Psychedelics Take a Trip to the Market. It’s a Long Road.

A growing number of companies are asking investors to try psychedelic drugs. You may flash

A growing number of companies are asking investors to try psychedelic drugs. You may flash back to the 1960s, or to the cannabis stock bubble of 2018, but there’s nothing recreational about the current interest in psychedelics, at least among psychiatrists and their most desperate patients.

“I do believe that psychedelics hold significant promise as therapeutics,” says Jordan Sloshower, a psychiatrist at Yale Medical School who is studying the mushroom ingredient psilocybin as a depression treatment. A number of psychiatric patients get no relief from existing drugs, and the industry has had little new to offer them. So some patients turned to the oldest psychoactive substances known—magic mushrooms, ayahuasca, and ibogaine. Encouraging anecdotes inspired researchers like Sloshower to test the claims of these drugs, as well as newer ones like MDMA, the effective ingredient in the party drug Ecstasy. On Tuesday, voters in Oregon and the District of Columbia decriminalized adult use of psilocybin mushrooms.

Now, entrepreneurs are tapping public markets. In September, U.K.-based

Compass Pathways

(ticker: CMPS) debuted on the Nasdaq at $17 per depositary share. Its stock has since doubled to $36, for a market value of $1.2 billion. Compass is testing a proprietary formulation of psilocybin in patients whose depression wasn’t helped by standard treatments.

Mind Medicine (MMED.Canada), or MindMed, went public in March on Canada’s NEO exchange. At a recent price of 1.21 Canadian dollars, it has a market cap of C$340 million ($260 million) and plans to develop drugs derived from ibogaine and ayahuasca.

Field Trip Health

(FTRP.Canada) started trading in October on the Canadian Securities Exchange, where its stock now goes for C$2.90, valuing it at about C$150 million. Field Trip is setting up clinics to administer ketamine, a legal anesthetic that has antidepressant and psychedelic properties in low doses. Trials on safety and effectiveness have just begun.

It isn’t yet clear whether businesses like Compass or Field Trip will be clinics or drugmakers. Asked about that, Compass chief executive George Goldsmith said the question was premature. Investing in these stocks is probably premature, too.

Mood disorders like depression affect more people than any other psychiatric illnesses. Most patients are helped by generic antidepressants and psychotherapy, but those treatments don’t work for the several million Americans with “treatment-resistant depression.” Psychiatrists also struggle to help patients whose brain injuries have left them with post-traumatic stress disorder, or PTSD.

Research on psychedelics screeched to a halt after Congress banned the drugs in 1970. But stories circulated of patients who claimed long-lasting relief using psilocybin or LSD. In the past decade, psychiatrists at Johns Hopkins, UCLA, and New York University conducted small studies. The results were promising, so nonprofit groups got the government’s blessing to sponsor larger trials.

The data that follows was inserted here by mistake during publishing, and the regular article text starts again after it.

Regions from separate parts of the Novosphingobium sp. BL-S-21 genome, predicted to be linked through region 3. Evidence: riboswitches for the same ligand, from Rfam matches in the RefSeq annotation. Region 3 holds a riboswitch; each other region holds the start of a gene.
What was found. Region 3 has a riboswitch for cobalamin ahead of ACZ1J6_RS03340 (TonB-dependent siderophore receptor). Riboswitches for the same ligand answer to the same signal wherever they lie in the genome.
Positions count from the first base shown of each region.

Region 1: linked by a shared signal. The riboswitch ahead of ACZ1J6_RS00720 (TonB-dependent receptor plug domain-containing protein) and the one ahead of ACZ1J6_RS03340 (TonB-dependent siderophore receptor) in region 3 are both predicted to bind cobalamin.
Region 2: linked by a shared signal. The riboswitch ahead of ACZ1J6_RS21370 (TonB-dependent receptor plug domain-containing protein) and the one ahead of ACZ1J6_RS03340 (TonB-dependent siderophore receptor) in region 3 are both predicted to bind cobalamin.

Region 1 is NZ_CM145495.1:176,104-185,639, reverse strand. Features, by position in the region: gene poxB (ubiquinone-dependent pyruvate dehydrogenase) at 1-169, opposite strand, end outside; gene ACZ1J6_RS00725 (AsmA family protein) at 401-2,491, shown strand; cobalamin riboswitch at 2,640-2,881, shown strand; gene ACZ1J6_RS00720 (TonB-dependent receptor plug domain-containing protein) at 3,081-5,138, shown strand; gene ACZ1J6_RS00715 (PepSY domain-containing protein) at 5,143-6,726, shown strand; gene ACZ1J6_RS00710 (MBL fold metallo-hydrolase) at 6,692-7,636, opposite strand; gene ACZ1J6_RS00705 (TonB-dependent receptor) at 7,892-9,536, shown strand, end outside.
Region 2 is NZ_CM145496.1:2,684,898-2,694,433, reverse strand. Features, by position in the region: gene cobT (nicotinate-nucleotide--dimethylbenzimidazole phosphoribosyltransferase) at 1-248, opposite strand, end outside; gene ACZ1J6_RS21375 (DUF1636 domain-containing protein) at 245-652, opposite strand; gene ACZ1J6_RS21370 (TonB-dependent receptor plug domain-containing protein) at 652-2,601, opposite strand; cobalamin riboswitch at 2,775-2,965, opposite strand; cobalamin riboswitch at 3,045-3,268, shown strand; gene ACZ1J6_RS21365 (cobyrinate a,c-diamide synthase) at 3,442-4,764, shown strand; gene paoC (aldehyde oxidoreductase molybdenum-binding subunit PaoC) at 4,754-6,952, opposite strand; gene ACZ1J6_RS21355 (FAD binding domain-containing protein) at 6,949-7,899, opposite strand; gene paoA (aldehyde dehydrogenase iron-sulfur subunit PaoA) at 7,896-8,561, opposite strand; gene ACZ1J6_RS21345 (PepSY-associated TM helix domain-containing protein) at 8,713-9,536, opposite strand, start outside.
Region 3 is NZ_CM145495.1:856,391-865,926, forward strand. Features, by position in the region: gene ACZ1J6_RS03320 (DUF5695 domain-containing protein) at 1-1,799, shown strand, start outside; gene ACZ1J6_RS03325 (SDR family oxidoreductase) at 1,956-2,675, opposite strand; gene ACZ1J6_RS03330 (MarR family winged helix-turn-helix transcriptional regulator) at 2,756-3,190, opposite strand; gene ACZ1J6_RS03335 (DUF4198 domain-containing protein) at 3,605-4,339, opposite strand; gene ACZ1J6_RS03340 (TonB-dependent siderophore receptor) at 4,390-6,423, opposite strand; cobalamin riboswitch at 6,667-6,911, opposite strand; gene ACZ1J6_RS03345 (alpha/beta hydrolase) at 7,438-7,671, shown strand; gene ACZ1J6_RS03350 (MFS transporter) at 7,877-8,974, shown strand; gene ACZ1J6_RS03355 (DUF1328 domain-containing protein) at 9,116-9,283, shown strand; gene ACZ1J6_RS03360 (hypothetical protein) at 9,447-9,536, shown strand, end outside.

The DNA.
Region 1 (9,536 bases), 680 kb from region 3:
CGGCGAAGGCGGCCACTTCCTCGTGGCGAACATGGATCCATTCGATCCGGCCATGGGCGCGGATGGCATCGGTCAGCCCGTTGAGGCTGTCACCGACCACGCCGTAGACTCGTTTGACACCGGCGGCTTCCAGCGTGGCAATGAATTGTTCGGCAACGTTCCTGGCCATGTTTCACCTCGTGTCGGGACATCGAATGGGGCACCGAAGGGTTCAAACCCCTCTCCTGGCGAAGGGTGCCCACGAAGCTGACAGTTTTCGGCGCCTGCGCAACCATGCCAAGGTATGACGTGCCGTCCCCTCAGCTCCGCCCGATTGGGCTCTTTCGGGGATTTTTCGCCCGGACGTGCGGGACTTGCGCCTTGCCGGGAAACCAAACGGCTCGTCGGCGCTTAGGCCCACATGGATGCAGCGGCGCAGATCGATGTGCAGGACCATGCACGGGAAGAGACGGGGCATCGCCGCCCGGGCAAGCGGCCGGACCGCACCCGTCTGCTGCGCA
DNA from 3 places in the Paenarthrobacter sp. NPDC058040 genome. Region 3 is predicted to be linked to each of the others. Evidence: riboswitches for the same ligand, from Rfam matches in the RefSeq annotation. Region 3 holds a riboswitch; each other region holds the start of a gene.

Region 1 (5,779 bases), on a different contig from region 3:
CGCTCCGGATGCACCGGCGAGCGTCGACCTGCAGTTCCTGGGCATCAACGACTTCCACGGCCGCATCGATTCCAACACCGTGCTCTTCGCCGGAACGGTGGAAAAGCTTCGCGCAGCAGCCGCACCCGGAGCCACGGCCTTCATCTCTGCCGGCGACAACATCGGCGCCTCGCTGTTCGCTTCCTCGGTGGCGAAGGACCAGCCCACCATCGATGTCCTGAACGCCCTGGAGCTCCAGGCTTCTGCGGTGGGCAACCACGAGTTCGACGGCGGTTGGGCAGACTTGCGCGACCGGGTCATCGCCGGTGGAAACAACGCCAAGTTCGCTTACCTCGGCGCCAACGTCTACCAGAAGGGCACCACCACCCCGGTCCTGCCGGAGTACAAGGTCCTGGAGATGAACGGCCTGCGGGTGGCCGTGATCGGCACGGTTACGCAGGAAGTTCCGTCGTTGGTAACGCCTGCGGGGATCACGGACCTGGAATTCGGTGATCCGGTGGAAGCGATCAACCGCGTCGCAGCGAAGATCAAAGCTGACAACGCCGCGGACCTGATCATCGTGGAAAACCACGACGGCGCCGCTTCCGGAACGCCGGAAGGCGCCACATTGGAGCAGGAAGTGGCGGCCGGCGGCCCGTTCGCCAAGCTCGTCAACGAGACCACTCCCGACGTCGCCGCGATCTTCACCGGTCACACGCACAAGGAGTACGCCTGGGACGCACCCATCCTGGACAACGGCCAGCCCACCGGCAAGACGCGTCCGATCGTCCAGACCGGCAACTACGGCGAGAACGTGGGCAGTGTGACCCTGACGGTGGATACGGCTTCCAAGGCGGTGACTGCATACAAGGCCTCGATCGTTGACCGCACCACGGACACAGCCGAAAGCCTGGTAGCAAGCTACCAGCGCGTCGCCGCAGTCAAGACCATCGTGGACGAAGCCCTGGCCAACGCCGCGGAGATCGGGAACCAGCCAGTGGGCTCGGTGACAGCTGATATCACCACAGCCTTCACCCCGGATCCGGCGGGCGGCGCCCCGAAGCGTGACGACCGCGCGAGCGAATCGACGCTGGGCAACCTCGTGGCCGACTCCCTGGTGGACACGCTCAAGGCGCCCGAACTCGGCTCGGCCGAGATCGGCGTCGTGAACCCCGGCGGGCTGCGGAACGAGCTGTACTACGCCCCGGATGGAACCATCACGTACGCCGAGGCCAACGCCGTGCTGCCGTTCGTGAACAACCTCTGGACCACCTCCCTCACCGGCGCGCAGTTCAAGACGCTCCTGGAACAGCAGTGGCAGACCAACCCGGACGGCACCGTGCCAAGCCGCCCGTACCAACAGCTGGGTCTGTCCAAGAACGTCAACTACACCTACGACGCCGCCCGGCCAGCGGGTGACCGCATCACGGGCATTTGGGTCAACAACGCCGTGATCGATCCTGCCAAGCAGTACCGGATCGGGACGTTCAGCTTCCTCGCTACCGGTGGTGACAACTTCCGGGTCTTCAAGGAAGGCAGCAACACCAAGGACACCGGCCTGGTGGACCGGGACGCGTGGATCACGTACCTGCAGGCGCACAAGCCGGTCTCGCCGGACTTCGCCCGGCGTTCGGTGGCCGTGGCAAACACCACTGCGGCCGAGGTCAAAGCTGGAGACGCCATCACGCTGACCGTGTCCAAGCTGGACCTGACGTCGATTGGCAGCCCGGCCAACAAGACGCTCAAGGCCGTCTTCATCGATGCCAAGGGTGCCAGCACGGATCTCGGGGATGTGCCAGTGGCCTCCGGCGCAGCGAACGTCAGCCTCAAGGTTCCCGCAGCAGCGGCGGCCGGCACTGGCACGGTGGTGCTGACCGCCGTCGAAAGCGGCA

Usona Institute, a nonprofit, is testing psilocybin for depression, while the Multidisciplinary Association for Psychedelic Studies, or MAPS, is in Phase 3 trials of MDMA for PTSD. The Food and Drug Administration designated both studies as Breakthrough Therapies.

Dozens of U.S. clinics are using ketamine therapy to treat depression. Conventional antidepressants take weeks to start working, but a ketamine infusion gives quick relief that lasts a few days or weeks. Higher doses have a psychedelic-like effect that can help patients achieve psychotherapeutic breakthroughs and long-lasting relief, says Veronika Gold, a co-founder of San Francisco’s Polaris Insight Center.

Properly run psychedelic-assisted sessions are time consuming, Gold says, and therapists require training. “Just being a regular doctor or therapist does not give you the knowledge to use these medicines,” she warns.

Generic ketamine can be had for a few dollars a shot. But last year,

Johnson & Johnson

(JNJ) got FDA approval for Spravato, a kind of ketamine delivered as a nasal spray. It lists for $850 a dose. J&J has said Spravato’s approval required eight years of clinical trials, but clinicians like Gold and Sloshower note that those trials didn’t prove it was more effective than generic ketamine.

The psychedelic community has a collective ethos that honors open science and the native cultures that first used these drugs. It is wary of proprietary products like Spravato.

But investors have another reason to be wary: It’s unclear how the newly public companies will make a profit.

Field Trip plans ketamine clinics, but executive chairman Ronan Levy has his hopes on a proprietary psychedelic he aims to have in Phase 1 trials by 2022. In its Canadian listing statement, Field Trip estimated it will need $12 million to get through the next year, which is a little less than what it had in its coffers. Levy tells Barron’s Field Trip will be “the

Home Depot

for mental health and personal growth.”

Like Field Trip, MindMed has no revenue. Through June, MindMed had a deficit of $14 million, but a stock offering last month left it with $38 million in cash to fund early studies of LSD, MDMA, and other psychedelics.

After its IPO, Compass has $175 million in cash. The FDA designated COMP360, its psilocybin product, a Breakthrough Therapy for treatment-resistant depression, and Compass is conducting a trial. But if COMP360 makes it to market, it could find itself competing with psilocybin from Usona. “Such nonprofits may be willing to provide psilocybin-based products at cost or for free, undermining our potential market for COMP360,” notes Compass’ prospectus.

Write to Bill Alpert at [email protected]

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